31. The apparatus of claim 30, wherein said first spectra corresponds to a first energy level and said second spectra corresponds to a second energy level different from said first energy level.
32. The apparatus of claim 28, wherein said first x-ray beam is produced from a charged particle beam having a first plurality of charged particle pulses with a first energy level and a second plurality of charged particle pulses with a second energy level different from said first energy level.
33. The apparatus of claim 28, wherein said characteristic of said item includes an effective “Z” number.
34. The apparatus of claim 28, wherein said characteristic of said item includes the shape thereof.
35. The apparatus of claim 28, wherein said characteristic of said item includes the location of said item relative to said container.
Description
CROSS REFERENCE TO RELATED APPLICATION

This application claims the benefit of priority to U.S. provisional patent application Ser. No. 60/621,261 entitled “Angled-Beam Detection System and Methods for Container Screening and Inspection” and filed on Oct. 22, 2004, now pending.

FIELD OF THE INVENTION

The present invention relates, generally, to the field of non-intrusive inspection systems and, more specifically, to non-intrusive inspection systems and methods for inspecting containers employed, generally, in the cargo transportation industry.

BACKGROUND OF THE INVENTION

Today, only a small percentage of the containers that are employed by the cargo transportation industry to transport goods in international commerce are examined or inspected for contraband when they enter a country on a highway or through a port of entry such as an airport, seaport, or rail port. Such inspection is often conducted by inspectors who physically open the containers and visually (and/or manually) inspect items within the containers. Alternatively, specially trained dogs may sometimes be employed to inspect and, potentially, detect items such as drugs or explosives. Such inspection practices are manpower intensive and take a substantial amount of time per container, thereby making it cost prohibitive to inspect a high percentage of the number of containers that enter a country.

Due to recent terrorist activities and because such a small percentage of the containers are inspected, there is heightened concerned among citizens and government officials alike that terrorists may place nuclear bombs, “dirty” bombs, biological or chemical agents, or other weapons of mass destruction in such containers in order to smuggle them into a country for subsequent use against the citizenry. As a consequence, a number of vendors are developing non-intrusive inspection systems for such containers. Some of the vendors have based their systems on airport baggage scanning systems. Unfortunately, such non-intrusive inspection systems suffer from many difficulties, including that many of the systems do not produce multiple views of the objects present from multiple directions. Also, many of the systems do not provide for the discrimination or identification of materials found in objects present in a container, thereby making the detection of explosives, nuclear materials, and, generally, certain weapons of mass destruction impossible.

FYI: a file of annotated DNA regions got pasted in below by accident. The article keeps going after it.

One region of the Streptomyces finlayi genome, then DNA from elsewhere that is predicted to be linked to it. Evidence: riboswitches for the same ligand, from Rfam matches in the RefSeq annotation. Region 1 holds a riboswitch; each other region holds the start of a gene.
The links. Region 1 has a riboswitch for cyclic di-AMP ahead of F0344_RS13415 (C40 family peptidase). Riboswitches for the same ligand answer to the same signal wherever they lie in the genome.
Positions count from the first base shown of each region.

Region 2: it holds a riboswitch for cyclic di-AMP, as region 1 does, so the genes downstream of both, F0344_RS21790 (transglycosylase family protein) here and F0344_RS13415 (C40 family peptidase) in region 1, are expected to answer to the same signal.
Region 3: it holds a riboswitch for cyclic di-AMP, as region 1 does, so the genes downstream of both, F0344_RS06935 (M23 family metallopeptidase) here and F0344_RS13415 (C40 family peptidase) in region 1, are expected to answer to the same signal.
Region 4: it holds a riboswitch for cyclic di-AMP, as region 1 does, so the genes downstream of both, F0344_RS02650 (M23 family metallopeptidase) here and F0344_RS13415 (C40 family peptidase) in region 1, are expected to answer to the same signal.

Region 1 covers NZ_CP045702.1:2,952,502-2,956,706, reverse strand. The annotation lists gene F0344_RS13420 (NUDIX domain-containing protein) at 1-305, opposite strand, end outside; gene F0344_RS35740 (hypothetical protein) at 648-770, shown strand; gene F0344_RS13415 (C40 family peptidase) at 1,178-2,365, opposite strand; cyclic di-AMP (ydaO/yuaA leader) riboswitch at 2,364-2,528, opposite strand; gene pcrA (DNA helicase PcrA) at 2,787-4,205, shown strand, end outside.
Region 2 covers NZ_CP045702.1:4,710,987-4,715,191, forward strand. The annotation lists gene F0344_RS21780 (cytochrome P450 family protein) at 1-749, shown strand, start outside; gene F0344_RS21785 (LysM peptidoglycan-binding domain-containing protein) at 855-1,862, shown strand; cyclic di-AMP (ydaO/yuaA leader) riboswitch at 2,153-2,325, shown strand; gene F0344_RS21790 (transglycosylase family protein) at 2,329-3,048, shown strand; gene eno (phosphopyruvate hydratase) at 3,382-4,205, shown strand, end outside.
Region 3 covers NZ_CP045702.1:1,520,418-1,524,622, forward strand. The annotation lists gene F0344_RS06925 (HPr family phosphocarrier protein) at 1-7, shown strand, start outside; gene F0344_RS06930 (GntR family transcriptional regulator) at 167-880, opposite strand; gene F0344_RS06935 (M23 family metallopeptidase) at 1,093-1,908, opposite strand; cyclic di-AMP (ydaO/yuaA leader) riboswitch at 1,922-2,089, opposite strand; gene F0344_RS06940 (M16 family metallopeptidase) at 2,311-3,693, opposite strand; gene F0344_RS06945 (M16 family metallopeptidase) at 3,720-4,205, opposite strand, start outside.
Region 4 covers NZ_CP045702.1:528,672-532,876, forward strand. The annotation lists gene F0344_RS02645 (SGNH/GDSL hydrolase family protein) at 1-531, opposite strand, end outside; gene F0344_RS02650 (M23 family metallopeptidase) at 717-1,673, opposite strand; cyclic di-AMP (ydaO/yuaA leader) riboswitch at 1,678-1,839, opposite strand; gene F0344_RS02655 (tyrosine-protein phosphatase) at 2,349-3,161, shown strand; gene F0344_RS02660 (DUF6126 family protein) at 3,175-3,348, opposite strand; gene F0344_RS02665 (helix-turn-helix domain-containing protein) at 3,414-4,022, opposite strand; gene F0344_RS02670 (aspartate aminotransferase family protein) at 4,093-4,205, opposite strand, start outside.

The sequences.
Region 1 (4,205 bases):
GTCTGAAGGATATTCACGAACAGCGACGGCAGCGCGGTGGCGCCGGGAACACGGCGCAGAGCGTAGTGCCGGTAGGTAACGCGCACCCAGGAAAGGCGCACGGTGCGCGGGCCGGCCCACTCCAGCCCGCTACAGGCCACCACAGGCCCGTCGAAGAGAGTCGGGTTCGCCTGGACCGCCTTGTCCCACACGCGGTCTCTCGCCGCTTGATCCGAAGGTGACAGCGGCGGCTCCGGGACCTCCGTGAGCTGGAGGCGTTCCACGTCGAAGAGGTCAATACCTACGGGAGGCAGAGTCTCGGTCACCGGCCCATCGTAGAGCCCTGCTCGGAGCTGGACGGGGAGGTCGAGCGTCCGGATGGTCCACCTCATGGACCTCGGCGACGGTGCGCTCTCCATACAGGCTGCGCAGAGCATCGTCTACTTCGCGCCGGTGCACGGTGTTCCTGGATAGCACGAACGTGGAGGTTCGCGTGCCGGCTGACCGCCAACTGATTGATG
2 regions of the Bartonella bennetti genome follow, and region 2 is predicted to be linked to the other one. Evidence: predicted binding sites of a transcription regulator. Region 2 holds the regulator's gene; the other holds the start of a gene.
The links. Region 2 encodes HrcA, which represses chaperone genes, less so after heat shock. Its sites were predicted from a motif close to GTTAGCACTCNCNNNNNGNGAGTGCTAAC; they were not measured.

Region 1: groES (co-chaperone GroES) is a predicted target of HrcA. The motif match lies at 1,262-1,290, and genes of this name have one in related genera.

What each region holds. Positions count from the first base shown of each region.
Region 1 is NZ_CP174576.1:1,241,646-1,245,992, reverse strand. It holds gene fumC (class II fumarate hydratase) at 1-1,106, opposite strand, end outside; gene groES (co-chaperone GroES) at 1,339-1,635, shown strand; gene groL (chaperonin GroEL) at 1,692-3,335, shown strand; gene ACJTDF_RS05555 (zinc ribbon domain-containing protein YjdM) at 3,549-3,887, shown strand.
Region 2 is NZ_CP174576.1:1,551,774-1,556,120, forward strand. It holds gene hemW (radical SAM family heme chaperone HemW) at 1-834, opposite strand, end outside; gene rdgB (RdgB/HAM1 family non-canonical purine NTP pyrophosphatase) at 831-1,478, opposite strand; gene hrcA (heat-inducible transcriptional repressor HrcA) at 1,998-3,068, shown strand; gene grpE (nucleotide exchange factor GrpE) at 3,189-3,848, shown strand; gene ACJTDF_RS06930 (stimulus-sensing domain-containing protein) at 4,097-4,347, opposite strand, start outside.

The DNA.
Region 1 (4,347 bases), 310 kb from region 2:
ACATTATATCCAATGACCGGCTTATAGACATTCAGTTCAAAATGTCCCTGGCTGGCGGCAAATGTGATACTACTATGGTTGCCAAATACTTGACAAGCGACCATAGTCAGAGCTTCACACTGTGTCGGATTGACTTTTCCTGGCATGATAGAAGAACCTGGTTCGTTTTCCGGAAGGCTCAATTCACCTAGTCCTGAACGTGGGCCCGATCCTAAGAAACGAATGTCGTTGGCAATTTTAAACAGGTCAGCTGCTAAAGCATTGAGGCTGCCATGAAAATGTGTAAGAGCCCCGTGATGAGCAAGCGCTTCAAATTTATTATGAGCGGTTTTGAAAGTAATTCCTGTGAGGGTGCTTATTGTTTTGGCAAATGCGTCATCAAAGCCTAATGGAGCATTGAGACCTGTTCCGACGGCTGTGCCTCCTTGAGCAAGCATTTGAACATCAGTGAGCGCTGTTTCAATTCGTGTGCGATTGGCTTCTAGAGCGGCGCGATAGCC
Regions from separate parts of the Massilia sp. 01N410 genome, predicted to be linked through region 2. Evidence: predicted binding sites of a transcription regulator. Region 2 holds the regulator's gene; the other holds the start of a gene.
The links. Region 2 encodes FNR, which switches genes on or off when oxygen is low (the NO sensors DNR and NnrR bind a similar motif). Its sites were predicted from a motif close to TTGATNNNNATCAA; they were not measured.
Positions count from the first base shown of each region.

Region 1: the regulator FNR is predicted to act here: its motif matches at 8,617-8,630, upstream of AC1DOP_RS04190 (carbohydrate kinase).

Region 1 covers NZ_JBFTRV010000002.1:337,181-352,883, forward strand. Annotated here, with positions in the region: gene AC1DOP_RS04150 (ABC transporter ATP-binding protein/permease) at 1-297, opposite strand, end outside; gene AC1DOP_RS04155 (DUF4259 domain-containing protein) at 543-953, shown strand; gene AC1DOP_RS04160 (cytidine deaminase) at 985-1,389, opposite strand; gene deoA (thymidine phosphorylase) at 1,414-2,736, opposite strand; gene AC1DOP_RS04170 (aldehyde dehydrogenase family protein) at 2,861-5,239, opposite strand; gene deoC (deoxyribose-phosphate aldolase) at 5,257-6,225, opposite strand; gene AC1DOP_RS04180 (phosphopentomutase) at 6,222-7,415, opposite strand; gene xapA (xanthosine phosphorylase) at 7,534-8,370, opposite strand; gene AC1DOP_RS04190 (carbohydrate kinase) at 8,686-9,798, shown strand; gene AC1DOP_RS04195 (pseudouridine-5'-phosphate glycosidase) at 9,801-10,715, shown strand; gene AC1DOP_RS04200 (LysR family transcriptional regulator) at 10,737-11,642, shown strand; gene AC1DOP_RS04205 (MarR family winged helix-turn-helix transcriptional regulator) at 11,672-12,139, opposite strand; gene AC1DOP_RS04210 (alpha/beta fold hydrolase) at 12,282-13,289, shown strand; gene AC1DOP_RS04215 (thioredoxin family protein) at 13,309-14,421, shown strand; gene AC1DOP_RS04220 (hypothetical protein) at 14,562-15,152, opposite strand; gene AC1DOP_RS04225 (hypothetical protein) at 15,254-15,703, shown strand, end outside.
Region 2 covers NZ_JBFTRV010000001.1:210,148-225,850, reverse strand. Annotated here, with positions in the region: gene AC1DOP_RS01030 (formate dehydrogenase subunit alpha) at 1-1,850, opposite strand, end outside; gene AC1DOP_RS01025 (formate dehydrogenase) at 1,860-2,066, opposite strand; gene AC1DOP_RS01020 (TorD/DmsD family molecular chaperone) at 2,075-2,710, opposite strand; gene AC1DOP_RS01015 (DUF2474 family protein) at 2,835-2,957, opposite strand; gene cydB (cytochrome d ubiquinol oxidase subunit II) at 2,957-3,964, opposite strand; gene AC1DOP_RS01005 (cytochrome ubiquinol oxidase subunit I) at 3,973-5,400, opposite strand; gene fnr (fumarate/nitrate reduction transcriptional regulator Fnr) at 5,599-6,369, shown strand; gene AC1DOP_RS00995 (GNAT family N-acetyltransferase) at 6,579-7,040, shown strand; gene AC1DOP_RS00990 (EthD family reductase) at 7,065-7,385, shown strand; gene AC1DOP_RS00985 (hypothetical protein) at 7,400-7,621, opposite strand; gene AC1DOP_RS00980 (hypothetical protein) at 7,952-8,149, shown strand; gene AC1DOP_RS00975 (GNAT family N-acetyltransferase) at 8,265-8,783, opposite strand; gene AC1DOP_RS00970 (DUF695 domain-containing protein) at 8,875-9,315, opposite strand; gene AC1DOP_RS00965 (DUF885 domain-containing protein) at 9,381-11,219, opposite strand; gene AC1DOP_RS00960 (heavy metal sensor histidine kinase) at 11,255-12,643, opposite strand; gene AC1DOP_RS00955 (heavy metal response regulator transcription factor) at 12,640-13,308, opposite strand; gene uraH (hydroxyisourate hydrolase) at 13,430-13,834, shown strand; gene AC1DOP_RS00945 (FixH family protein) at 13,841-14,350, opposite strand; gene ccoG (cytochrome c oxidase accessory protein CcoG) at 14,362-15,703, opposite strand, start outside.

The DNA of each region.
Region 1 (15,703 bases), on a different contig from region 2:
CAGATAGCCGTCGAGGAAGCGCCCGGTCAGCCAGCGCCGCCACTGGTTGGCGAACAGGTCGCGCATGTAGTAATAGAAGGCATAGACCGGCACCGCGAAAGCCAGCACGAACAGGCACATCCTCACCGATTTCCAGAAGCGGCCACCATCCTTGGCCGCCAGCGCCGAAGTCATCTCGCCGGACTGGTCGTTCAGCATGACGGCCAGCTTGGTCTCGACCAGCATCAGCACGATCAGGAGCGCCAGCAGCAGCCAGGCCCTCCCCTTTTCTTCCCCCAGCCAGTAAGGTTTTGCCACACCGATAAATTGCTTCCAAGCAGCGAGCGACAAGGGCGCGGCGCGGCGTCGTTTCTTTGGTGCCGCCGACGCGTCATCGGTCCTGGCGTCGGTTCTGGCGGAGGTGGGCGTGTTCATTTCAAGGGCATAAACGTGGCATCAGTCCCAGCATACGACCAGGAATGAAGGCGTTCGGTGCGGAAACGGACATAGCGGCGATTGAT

Other vendors have developed non-intrusive inspection systems that provide for the discrimination or identification of materials found in containers. However, such systems may be “fooled” by placing items containing different elements in an orientation relative to one another such that the combination of the different elements appears, to such systems, as a different and, possibly, non-harmful element. For example, a first item containing uranium may be positioned with a second item containing cobalt immediately behind the first item. To such material-discriminating non-intrusive inspection systems, the items may appear, together, as a single item containing the non-harmful element, lead. Thus, such material-discriminating non-intrusive inspection systems are not capable of detecting many harmful elements that may be present in containers.

Therefore, there exists in the industry, a need for a non-intrusive inspection system for containers, including apparatuses and methods, that enables the discrimination of materials within such containers independent of their placement and/or orientation relative to one another, and that addresses the above-described, and other, problems, difficulties, and/or shortcomings of current systems.

SUMMARY OF THE INVENTION

Broadly described, the present invention comprises a non-intrusive inspection system, including apparatuses and methods, for non-intrusively inspecting containers employed to transport items or goods therewithin, for generating three-dimensional images of such items within such containers, for calculating the volumes and densities of such items, for distinguishing between multiple materials present in such items, and for detecting harmful, or potentially harmful, materials. More particularly, the present invention comprises a non-intrusive inspection system, including apparatuses and methods, for non-intrusively inspecting containers employed to transport items or goods therewithin that scans each container with multiple bremsstrahlung, or x-ray, beams that define one or more angle(s) therebetween and, correspondingly, define one or more angle(s) with the container. In a further aspect of the present invention, each bremsstrahlung, or x-ray, beam may have multiple spectra corresponding to one or more energy levels.